The scaffolding hoist of the present invention is for lifting a scaffolding component having an operably connected post fitting with at least two lateral projections. Scaffolding tubes commonly have such fittings, for example, the mating fitting described above, but it is anticipated that other scaffolding components can be similarly equipped.
The hoist coupling may include a housing having an opening in an end configured to receive the fitting. The opening preferably has a cross-section generally corresponding in shape to a cross-section of the fitting taken through the projections.
The coupling also includes a retaining device disposed proximate the opening for releasably retaining a portion of the fitting including the projections. The retaining device may be movable between a first position and second position so that when the retaining device is in the second position the opening is unobstructed for receiving and removal of the fitting. When the retaining device is in the first position a portion of the cross-section of the opening corresponding generally in shape to the projections is obstructed. The obstruction may engage with the projections when the portion of the fitting including the projections is received in the opening.
The coupling also preferably includes a fastening device to fasten the coupling to a hoist. The housing may be generally cylindrical and the fastening means may be disposed proximate an end opposite the opening. The fastening device may include a loop. The retaining device may include two approximately parallel elongated locking members each having a notch generally corresponding in shape to a portion of the cross-section of the opening generally corresponding in shape to the projection. The locking members are preferably movable between a first position and a second position. When the locking members are in the second position, the notches are aligned with the portion of the cross-section of the opening generally corresponding in shape to the projections to allow insertion or removal of the fitting. When the locking members are in the first position a portion of the cross-section of the opening generally corresponding in shape to the projections is obstructed by the locking members. In the first position, the locking members may engage with the projections when the portion of the fitting including the projections has been inserted into the opening.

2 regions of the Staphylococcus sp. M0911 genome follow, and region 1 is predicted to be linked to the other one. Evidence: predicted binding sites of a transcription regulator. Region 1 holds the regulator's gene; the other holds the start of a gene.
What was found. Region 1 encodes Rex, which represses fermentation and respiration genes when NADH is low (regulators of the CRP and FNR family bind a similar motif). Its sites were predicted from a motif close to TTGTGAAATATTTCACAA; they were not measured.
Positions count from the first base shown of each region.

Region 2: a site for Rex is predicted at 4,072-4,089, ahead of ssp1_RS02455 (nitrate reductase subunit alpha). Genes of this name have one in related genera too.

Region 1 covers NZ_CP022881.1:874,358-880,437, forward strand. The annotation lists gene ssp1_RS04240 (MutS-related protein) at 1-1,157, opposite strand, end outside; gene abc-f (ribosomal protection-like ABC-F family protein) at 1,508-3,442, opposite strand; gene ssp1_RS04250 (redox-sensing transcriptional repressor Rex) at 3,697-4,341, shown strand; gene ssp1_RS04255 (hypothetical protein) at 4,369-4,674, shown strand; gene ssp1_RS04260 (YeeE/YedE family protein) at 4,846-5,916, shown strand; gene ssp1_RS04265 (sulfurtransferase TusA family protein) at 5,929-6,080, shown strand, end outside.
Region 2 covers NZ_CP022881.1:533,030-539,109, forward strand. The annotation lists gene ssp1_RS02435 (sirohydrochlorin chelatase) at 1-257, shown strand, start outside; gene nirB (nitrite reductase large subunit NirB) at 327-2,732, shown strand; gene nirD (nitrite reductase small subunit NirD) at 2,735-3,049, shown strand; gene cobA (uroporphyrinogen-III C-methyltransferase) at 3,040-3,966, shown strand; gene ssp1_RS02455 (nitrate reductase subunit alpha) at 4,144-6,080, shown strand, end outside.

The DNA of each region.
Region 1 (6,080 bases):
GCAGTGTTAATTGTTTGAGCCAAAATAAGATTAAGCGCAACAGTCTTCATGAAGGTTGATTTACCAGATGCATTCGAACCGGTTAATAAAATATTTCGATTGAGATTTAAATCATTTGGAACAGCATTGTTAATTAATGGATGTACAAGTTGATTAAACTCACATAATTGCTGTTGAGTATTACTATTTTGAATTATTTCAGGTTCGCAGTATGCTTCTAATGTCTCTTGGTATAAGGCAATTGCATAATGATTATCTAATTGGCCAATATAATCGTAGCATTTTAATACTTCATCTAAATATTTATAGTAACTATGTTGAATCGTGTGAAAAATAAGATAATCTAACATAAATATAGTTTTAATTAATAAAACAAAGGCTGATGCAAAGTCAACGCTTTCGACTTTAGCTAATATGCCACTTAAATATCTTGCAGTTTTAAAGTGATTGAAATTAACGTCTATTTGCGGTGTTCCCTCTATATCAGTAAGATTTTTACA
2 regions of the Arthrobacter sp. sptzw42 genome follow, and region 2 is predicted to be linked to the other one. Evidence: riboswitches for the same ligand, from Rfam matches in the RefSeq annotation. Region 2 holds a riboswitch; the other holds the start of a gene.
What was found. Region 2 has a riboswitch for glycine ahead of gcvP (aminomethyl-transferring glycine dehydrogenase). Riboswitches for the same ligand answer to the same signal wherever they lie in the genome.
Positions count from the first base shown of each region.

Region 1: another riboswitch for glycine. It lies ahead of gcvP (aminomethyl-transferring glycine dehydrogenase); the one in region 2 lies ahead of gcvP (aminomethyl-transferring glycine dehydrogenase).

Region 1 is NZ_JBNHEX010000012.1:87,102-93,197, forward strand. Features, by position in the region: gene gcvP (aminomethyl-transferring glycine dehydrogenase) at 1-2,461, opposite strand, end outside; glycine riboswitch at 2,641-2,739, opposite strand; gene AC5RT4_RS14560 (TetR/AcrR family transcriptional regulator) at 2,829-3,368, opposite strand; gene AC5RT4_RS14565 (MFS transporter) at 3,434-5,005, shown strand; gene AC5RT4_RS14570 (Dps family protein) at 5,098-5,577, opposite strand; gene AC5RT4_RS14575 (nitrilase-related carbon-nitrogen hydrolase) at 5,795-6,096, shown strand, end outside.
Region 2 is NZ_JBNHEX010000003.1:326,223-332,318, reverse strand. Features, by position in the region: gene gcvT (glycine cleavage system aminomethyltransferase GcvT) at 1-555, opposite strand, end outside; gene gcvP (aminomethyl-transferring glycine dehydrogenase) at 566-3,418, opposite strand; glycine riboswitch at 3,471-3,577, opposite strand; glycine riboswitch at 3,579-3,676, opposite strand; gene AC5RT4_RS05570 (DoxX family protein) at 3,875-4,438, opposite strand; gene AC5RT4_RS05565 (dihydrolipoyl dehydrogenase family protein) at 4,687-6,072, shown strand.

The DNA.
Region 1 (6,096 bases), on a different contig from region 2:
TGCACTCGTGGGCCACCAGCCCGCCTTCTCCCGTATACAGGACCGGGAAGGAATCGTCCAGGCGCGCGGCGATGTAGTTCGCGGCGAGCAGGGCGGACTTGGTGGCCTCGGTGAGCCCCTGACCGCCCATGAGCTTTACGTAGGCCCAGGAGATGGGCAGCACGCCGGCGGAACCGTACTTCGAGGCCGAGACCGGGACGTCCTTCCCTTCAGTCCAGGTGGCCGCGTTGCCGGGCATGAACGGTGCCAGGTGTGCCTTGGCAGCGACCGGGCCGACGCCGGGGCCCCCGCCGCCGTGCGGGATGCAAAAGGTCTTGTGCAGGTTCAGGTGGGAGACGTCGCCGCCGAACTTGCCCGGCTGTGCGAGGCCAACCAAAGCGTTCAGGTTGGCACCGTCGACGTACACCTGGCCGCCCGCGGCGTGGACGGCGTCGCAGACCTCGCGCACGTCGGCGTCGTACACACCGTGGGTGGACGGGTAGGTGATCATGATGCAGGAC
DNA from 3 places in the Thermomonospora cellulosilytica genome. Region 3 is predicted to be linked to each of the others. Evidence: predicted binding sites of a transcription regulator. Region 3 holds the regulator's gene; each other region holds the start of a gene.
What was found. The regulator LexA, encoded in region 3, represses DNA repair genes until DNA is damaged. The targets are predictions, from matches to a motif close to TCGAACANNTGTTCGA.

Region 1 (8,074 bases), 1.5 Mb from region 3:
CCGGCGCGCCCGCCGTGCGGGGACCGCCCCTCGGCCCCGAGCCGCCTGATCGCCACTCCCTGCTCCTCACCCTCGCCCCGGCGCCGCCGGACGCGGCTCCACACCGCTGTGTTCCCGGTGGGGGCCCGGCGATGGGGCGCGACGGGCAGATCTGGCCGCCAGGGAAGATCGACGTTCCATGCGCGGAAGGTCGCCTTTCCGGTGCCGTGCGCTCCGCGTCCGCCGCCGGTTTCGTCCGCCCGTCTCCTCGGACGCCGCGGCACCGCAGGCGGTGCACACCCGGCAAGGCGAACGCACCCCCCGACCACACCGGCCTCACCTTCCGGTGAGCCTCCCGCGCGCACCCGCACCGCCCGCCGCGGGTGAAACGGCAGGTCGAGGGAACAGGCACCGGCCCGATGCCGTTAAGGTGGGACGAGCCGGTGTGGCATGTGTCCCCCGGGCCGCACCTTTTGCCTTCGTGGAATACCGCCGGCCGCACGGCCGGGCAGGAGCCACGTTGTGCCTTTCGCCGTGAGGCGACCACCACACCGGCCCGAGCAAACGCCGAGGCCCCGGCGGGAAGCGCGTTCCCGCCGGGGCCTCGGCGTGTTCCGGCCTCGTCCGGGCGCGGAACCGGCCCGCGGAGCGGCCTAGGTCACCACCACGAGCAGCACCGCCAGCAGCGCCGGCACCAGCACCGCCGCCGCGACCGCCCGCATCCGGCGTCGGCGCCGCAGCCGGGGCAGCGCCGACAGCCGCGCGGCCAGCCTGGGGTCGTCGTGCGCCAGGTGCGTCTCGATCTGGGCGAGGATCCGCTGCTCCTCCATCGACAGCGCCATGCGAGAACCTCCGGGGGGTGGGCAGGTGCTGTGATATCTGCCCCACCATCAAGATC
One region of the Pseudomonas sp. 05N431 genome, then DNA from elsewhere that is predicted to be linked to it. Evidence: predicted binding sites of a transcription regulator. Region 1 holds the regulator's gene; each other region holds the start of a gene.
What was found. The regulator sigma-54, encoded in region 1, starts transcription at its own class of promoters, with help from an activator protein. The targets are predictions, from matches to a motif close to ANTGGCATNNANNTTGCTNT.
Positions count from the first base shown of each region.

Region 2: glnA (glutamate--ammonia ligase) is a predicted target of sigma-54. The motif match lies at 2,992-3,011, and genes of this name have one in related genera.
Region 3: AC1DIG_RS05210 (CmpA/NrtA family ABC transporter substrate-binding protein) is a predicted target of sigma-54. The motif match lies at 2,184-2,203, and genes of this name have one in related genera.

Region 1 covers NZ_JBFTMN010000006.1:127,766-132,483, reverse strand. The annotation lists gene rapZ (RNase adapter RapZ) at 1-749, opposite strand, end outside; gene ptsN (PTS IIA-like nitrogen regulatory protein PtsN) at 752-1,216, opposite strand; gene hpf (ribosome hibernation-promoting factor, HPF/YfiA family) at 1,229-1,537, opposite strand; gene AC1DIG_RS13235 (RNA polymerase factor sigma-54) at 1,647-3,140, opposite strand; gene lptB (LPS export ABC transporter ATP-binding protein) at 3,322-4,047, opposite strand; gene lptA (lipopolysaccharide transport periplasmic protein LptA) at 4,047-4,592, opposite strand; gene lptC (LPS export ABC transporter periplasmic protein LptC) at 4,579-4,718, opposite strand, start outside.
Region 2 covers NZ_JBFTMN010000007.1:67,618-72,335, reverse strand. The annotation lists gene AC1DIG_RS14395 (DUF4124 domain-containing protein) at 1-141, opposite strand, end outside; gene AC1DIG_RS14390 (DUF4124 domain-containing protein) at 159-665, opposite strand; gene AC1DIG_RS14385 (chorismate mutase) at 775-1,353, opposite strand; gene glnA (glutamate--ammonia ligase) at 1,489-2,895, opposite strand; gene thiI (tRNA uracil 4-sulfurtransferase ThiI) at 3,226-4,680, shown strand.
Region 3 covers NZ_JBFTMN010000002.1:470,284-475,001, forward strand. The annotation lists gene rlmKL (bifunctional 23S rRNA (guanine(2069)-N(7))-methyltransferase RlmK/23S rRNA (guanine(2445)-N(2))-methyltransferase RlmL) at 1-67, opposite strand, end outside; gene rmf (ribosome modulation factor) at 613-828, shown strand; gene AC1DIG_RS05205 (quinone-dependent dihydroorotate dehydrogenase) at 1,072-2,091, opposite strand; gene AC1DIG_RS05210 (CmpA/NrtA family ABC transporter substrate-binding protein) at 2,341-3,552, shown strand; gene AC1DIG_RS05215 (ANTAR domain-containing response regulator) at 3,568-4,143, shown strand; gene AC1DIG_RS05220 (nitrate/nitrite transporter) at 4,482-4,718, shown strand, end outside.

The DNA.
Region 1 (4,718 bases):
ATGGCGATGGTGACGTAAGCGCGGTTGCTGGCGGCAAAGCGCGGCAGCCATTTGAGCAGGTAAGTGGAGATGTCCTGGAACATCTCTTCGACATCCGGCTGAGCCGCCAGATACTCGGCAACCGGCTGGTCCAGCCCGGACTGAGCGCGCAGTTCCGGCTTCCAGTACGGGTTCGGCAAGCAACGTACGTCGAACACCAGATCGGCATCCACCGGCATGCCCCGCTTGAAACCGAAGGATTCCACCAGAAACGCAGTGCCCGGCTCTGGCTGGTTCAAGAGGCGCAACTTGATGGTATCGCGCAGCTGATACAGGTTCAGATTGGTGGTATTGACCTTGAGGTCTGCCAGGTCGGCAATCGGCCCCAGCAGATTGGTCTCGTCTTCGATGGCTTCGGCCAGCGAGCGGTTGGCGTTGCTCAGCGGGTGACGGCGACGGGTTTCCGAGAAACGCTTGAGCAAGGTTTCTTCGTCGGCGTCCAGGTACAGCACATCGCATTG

The retaining device may include a biasing member or spring for biasing the locking members toward the first position. The retaining device may also include a depressible member operably connecting the locking members. The depressible member preferably can be depressed to move the locking members from the first position to the second position. The hoist coupling may also include a shield proximate the depressible member to at least partially shield the depressible member. The coupling may also include a latch operably engageable with the locking members to secure the locking members in the first position.
In accordance with the present invention a method of coupling scaffolding components to a hoist is provided. The method includes the steps of fastening a coupling having an opening in an end to the hoist. Then a fitting operably connected to the scaffolding component is inserted into the opening. The fitting is then positioned in the opening relative to the couplings so that the fitting engages with an interior surface of the coupling.
FIG. 1 shows a scaffolding hoist coupling in accordance with the present invention coupled to a scaffolding component;
FIG. 2 shows a post fitting connected to an end of a scaffolding component;
FIG. 3 shows an opening into an end of the scaffolding component;
FIG. 4 shows a side view of the scaffolding hoist coupling partially broken away;
FIG. 5 shows a side view of a post fitting connected to a scaffolding component;